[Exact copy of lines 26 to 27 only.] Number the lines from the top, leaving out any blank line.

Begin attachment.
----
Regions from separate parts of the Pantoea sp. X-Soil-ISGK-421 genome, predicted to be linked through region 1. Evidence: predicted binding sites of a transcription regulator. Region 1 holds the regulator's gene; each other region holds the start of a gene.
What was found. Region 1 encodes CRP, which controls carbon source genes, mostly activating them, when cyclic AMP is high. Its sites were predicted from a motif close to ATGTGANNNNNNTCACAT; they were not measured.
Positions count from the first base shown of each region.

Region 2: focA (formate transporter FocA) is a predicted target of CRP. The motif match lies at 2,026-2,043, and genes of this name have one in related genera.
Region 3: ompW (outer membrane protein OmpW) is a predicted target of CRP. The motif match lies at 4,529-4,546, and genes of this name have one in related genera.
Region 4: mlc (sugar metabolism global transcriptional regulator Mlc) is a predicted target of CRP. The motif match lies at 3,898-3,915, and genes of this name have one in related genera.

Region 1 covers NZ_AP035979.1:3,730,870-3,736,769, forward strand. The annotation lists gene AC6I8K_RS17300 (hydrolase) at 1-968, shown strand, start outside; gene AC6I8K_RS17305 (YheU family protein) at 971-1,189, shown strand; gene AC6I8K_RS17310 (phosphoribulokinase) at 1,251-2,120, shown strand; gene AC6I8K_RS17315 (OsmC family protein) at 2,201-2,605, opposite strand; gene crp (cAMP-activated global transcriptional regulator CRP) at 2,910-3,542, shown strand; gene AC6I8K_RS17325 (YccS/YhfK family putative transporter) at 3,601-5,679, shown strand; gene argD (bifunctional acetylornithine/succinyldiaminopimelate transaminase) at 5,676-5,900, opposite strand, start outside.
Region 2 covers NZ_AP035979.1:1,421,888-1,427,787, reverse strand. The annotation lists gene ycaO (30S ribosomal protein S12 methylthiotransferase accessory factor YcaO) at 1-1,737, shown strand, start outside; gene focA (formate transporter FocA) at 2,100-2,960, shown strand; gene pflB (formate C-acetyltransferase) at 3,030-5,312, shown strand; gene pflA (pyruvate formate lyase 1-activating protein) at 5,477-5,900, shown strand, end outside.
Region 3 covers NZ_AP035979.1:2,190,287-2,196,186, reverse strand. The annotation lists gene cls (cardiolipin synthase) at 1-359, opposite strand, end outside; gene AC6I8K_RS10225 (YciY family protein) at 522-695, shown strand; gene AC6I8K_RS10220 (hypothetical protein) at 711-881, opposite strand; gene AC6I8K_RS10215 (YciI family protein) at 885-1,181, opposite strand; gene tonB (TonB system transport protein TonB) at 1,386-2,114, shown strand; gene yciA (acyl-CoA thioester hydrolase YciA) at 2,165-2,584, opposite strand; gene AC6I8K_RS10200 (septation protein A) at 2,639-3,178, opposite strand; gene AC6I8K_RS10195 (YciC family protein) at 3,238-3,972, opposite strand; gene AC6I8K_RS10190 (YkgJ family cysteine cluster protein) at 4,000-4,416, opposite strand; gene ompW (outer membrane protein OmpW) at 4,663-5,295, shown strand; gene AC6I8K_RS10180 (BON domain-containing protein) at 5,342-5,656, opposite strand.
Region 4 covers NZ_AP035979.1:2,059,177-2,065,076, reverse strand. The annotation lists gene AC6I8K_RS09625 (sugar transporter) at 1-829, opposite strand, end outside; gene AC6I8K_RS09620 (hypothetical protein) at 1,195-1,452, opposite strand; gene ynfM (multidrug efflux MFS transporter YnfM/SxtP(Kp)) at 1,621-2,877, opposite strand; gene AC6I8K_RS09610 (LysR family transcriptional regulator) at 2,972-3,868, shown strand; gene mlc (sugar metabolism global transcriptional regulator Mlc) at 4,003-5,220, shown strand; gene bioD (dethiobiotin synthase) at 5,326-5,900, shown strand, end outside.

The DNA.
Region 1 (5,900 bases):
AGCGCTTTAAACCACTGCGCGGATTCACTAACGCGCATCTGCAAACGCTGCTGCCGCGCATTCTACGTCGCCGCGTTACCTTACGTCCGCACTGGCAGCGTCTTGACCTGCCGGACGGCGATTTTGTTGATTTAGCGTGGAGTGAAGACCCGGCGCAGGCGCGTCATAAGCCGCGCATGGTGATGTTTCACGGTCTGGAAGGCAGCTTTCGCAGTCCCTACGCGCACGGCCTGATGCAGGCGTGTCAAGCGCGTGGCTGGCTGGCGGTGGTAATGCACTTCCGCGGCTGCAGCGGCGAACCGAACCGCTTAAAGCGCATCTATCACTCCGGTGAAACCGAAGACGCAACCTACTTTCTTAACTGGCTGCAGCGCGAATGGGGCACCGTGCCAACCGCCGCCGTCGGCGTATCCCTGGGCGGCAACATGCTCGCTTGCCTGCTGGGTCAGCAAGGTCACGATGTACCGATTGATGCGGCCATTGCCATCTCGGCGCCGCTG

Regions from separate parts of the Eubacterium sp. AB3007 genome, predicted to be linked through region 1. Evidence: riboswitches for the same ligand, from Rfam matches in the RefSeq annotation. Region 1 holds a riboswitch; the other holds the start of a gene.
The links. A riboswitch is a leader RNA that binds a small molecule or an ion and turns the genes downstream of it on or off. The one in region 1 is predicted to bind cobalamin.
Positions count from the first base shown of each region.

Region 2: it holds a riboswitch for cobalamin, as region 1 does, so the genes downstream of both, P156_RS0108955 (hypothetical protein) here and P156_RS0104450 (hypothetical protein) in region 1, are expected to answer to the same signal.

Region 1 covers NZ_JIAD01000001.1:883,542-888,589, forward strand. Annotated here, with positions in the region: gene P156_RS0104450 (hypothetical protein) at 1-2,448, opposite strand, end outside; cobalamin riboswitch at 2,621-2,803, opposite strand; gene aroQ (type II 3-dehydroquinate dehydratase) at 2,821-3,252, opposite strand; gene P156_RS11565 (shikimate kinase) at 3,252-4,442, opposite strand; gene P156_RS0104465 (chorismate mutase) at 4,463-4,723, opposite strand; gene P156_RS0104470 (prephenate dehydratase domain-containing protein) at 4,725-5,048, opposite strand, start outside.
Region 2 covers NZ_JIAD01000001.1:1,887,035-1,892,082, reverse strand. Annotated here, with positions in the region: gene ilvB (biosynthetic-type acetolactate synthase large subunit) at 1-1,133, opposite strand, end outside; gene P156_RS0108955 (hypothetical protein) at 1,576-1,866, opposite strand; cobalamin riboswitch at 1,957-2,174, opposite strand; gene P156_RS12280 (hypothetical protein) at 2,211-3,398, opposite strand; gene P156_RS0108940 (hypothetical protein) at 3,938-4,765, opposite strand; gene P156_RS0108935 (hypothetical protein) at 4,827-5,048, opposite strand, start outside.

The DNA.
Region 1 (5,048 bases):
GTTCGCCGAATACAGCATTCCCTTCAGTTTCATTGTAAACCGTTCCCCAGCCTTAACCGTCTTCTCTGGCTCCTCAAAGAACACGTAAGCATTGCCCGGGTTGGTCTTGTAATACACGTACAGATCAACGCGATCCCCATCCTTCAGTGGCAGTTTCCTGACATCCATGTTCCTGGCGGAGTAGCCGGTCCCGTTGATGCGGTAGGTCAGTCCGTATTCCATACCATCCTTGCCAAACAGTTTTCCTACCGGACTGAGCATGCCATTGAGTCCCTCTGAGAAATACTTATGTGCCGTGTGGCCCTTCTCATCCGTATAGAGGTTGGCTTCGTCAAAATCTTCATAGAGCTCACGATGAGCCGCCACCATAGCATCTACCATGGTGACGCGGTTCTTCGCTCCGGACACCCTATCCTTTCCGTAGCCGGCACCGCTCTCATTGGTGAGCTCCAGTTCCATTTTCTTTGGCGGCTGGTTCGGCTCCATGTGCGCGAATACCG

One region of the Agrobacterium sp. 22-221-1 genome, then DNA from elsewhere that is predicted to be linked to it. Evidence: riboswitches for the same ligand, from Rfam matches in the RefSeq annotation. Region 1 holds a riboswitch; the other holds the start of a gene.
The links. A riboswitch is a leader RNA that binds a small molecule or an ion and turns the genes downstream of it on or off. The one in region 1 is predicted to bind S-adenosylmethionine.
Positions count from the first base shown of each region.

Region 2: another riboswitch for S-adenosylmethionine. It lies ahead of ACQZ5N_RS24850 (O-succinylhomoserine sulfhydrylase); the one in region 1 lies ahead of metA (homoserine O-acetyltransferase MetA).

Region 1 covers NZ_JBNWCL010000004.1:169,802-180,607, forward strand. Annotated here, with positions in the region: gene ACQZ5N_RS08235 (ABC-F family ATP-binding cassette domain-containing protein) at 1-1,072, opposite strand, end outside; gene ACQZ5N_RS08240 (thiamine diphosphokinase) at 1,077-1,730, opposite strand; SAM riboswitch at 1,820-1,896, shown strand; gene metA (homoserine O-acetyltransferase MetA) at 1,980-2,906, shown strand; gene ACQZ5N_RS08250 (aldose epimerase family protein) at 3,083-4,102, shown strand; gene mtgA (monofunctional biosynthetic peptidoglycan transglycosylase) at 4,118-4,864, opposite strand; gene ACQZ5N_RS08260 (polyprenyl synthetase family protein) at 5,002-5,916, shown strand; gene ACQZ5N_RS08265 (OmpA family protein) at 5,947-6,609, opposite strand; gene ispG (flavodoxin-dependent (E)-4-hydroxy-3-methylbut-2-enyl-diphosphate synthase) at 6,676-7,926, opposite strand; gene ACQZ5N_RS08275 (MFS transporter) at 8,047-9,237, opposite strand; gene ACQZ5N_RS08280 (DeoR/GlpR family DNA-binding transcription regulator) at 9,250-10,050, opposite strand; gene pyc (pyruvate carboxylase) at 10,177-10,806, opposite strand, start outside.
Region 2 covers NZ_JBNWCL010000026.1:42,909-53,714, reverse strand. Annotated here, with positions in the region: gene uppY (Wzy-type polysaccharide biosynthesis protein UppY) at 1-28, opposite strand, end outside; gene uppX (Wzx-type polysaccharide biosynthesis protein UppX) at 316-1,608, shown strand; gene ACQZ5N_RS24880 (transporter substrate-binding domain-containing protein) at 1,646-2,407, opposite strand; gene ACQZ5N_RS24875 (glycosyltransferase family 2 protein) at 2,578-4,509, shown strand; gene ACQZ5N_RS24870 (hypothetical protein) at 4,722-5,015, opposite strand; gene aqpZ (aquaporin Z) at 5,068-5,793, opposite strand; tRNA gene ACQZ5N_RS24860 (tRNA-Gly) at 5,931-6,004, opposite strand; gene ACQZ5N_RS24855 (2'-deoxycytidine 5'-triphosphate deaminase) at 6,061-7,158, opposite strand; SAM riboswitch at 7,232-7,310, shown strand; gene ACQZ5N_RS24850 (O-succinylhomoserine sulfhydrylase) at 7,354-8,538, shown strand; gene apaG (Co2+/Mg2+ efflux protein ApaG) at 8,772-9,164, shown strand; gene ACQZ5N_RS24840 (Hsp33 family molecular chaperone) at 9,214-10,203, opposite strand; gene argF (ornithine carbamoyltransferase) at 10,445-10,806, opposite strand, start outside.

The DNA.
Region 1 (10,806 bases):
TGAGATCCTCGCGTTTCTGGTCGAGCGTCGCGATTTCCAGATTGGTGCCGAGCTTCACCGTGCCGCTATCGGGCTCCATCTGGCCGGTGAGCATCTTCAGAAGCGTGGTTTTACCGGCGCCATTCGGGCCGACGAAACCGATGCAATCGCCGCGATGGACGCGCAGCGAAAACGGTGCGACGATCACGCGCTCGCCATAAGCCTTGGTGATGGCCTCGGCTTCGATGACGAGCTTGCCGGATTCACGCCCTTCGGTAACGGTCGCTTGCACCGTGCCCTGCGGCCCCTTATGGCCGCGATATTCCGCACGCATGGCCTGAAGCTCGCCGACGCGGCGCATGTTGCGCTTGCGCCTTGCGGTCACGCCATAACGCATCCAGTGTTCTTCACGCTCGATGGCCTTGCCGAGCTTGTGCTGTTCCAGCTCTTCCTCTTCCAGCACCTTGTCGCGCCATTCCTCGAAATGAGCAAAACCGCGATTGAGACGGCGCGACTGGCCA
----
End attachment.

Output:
Region 2: another riboswitch for S-adenosylmethionine. It lies ahead of ACQZ5N_RS24850 (O-succinylhomoserine sulfhydrylase); the one in region 1 lies ahead of metA (homoserine O-acetyltransferase MetA).

Region 1 covers NZ_JBNWCL010000004.1:169,802-180,607, forward strand. Annotated here, with positions in the region: gene ACQZ5N_RS08235 (ABC-F family ATP-binding cassette domain-containing protein) at 1-1,072, opposite strand, end outside; gene ACQZ5N_RS08240 (thiamine diphosphokinase) at 1,077-1,730, opposite strand; SAM riboswitch at 1,820-1,896, shown strand; gene metA (homoserine O-acetyltransferase MetA) at 1,980-2,906, shown strand; gene ACQZ5N_RS08250 (aldose epimerase family protein) at 3,083-4,102, shown strand; gene mtgA (monofunctional biosynthetic peptidoglycan transglycosylase) at 4,118-4,864, opposite strand; gene ACQZ5N_RS08260 (polyprenyl synthetase family protein) at 5,002-5,916, shown strand; gene ACQZ5N_RS08265 (OmpA family protein) at 5,947-6,609, opposite strand; gene ispG (flavodoxin-dependent (E)-4-hydroxy-3-methylbut-2-enyl-diphosphate synthase) at 6,676-7,926, opposite strand; gene ACQZ5N_RS08275 (MFS transporter) at 8,047-9,237, opposite strand; gene ACQZ5N_RS08280 (DeoR/GlpR family DNA-binding transcription regulator) at 9,250-10,050, opposite strand; gene pyc (pyruvate carboxylase) at 10,177-10,806, opposite strand, start outside.